Mental Health Services
In 2010, it was reported that 18 veterans commit suicide each day. Reports waver on the actual and projected percentage of Iraq and Afghanistan veterans dealing with the impact, signs, and symptoms of some form of post-traumatic stress but few indicate it is any less than 20 percent.
When you consider that asking for help is not one of the characteristics generally shared by the veteran population, it is not surprising that many student veterans would probably not even consider seeking out mental health services on campus. In addition, student veterans often do not know about the mental health services or related accommodations available to them.
During the ACE Veteran Success Jam, one veteran mentioned that he was unaware that he was eligible for a note taker because of his Post Traumatic Stress Disorder (PTSD), which led him to constantly scan the room for threats during class. Having someone’s notes to refer to has made a huge impact on his studies, and he has since spread the word to other veterans on campus.
The mental health services offered by your institution and community, and the communication of these services, are of critical importance. The good news is that there has been more media attention paid to asking for help, and more and more troops (combat and non-combat) and their families are starting to recognize the need for potential behavioral health services as part of a broader transition. Still, getting them to take advantage of the services (which means admitting they might need help) is often an uphill battle.
When offering mental health services, be sure that a variety of options, methods and services are considered and offered to students. Some veterans will find support groups very helpful, but others may feel overwhelmed. And some may enjoy a one-on-one environment, while others would find this type of intervention off-putting.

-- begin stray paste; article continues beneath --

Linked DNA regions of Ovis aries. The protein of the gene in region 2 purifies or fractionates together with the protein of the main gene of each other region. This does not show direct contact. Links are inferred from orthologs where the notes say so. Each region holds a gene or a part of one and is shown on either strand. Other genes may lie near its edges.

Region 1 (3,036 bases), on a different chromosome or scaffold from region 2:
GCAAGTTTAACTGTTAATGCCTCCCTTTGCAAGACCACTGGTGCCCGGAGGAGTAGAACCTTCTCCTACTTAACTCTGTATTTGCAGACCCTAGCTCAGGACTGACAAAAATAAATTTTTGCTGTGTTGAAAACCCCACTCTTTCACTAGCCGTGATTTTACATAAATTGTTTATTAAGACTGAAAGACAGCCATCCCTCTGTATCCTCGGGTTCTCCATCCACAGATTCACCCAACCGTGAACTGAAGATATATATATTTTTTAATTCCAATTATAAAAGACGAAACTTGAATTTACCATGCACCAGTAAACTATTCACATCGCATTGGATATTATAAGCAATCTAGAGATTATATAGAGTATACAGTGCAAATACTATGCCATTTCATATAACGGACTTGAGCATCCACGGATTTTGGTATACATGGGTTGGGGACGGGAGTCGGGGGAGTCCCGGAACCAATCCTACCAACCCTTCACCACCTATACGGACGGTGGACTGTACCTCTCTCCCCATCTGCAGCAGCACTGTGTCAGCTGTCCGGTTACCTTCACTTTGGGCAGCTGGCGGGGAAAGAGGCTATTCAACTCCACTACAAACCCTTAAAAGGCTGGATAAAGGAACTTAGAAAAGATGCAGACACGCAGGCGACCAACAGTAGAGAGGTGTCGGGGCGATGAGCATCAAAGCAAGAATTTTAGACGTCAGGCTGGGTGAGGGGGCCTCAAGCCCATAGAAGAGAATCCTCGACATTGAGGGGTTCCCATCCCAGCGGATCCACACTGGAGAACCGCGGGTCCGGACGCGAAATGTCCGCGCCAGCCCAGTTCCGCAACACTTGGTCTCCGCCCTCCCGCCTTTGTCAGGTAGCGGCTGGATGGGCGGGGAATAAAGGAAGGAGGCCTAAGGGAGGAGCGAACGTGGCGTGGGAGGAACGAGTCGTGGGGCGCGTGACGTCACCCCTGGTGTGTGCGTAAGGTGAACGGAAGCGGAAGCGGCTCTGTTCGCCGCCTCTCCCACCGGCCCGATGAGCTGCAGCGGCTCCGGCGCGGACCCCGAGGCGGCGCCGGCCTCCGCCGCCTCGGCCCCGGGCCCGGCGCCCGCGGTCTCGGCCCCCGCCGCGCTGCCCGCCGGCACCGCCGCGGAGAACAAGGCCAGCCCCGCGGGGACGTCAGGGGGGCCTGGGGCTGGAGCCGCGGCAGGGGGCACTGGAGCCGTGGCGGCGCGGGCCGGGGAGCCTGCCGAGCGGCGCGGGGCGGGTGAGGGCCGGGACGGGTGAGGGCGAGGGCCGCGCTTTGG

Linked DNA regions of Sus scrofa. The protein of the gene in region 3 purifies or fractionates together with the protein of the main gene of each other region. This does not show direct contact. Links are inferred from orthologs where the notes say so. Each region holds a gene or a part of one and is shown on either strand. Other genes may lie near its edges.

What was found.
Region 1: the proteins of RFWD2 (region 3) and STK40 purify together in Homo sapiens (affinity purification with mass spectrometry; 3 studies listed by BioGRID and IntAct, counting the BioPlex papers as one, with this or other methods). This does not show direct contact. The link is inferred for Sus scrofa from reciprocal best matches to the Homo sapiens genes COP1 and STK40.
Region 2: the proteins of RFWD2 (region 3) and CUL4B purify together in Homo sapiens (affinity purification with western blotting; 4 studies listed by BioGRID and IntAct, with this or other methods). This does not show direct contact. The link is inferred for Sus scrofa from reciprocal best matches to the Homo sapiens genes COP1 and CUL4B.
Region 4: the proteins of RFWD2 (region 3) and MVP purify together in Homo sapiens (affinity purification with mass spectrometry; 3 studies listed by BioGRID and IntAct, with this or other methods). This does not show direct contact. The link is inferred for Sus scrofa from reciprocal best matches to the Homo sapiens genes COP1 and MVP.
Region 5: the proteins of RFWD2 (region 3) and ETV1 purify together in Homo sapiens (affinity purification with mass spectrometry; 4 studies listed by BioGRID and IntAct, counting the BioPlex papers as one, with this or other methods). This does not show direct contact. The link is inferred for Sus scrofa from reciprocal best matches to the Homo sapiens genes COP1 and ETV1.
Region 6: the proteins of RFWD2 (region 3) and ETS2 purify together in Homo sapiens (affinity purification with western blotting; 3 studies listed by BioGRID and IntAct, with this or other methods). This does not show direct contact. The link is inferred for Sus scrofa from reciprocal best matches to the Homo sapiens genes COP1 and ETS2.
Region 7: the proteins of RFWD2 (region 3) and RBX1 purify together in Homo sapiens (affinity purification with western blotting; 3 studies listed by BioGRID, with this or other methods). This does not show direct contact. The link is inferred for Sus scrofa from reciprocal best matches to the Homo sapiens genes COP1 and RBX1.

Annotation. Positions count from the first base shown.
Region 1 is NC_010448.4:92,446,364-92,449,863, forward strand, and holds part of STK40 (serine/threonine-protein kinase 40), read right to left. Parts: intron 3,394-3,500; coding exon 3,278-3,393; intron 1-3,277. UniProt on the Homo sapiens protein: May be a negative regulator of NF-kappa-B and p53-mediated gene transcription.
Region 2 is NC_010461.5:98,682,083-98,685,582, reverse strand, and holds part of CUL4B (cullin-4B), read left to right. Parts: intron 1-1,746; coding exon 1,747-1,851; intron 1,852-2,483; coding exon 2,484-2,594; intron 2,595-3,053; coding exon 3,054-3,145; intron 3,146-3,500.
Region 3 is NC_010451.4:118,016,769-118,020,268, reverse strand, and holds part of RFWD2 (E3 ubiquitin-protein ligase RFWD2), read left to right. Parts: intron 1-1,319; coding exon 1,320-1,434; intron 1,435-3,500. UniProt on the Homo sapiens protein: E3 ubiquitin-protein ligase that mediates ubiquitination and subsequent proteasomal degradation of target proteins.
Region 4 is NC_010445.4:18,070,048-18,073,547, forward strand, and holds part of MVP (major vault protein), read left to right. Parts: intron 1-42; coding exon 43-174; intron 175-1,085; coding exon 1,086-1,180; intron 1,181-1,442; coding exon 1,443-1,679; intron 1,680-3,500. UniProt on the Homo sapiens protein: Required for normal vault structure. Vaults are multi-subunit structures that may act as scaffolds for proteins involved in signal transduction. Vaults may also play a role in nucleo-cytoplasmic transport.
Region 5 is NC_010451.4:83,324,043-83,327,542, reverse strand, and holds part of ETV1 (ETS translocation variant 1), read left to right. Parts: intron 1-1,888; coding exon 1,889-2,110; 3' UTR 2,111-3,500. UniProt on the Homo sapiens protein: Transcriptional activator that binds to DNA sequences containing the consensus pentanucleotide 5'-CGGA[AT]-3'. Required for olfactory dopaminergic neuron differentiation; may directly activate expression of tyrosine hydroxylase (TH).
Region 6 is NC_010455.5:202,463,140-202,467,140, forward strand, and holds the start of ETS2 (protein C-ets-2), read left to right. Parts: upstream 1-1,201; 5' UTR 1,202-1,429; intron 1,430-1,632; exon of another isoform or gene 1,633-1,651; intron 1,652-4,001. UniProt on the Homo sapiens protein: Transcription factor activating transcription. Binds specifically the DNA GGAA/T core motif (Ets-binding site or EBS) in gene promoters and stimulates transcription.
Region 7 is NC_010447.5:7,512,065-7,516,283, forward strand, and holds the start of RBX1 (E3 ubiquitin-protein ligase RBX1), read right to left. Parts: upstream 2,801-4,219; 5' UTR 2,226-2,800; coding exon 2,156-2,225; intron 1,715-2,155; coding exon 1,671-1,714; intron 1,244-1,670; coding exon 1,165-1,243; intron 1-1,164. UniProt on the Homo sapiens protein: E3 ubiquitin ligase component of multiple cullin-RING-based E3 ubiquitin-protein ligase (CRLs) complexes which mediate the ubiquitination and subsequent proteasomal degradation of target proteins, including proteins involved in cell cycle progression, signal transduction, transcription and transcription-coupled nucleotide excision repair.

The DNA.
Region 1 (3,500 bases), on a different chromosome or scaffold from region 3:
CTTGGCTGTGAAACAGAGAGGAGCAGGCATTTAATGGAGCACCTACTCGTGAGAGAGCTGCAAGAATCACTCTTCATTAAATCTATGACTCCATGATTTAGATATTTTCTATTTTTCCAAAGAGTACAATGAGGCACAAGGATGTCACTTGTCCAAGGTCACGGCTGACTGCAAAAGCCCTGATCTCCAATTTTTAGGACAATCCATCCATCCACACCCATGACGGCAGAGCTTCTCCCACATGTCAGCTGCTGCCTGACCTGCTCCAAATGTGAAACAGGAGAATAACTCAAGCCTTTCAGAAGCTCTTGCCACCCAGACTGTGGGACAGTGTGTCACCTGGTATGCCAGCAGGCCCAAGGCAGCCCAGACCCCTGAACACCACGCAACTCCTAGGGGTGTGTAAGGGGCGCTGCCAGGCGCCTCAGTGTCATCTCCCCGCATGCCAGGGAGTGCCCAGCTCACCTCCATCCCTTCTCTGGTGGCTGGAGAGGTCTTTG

If they are civilians, counseling personnel may have a significant cultural gap to close with veterans. Counseling personnel should be educated in military terminology, as well as both military and veteran culture (which are different). Schools with mental health staff dedicated to understanding and relating to veterans issues have proven to be successful.
Other institutions provide professional development training for their already existing counselors, while still others rely on Masters of Social Work students. One (civilian) university mental health professional said that when a student assumed she was a veteran, she knew she had “passed the test.”Stress, anxiety, and depression can greatly affect any student’s academic performance. For student veterans with combat experience and combat-related injuries (psychological, cognitive, or physical), post-traumatic stress, and/or traumatic brain injury may be issues that put this population at a greater risk of developing mental health issues and, thus, needing to seek out mental health services.
Partnering with resources from the VA, local Vet Centers, and community mental health providers will ensure you have the right options for most students.
Note: Mental health is not always a concern that accompanies post-traumatic stress. Standard social work-related issues often arise, as well, such as financial struggles, housing challenges, family issues, and more. Directing veterans with combat stress to assistance with these services is another exemplary practice.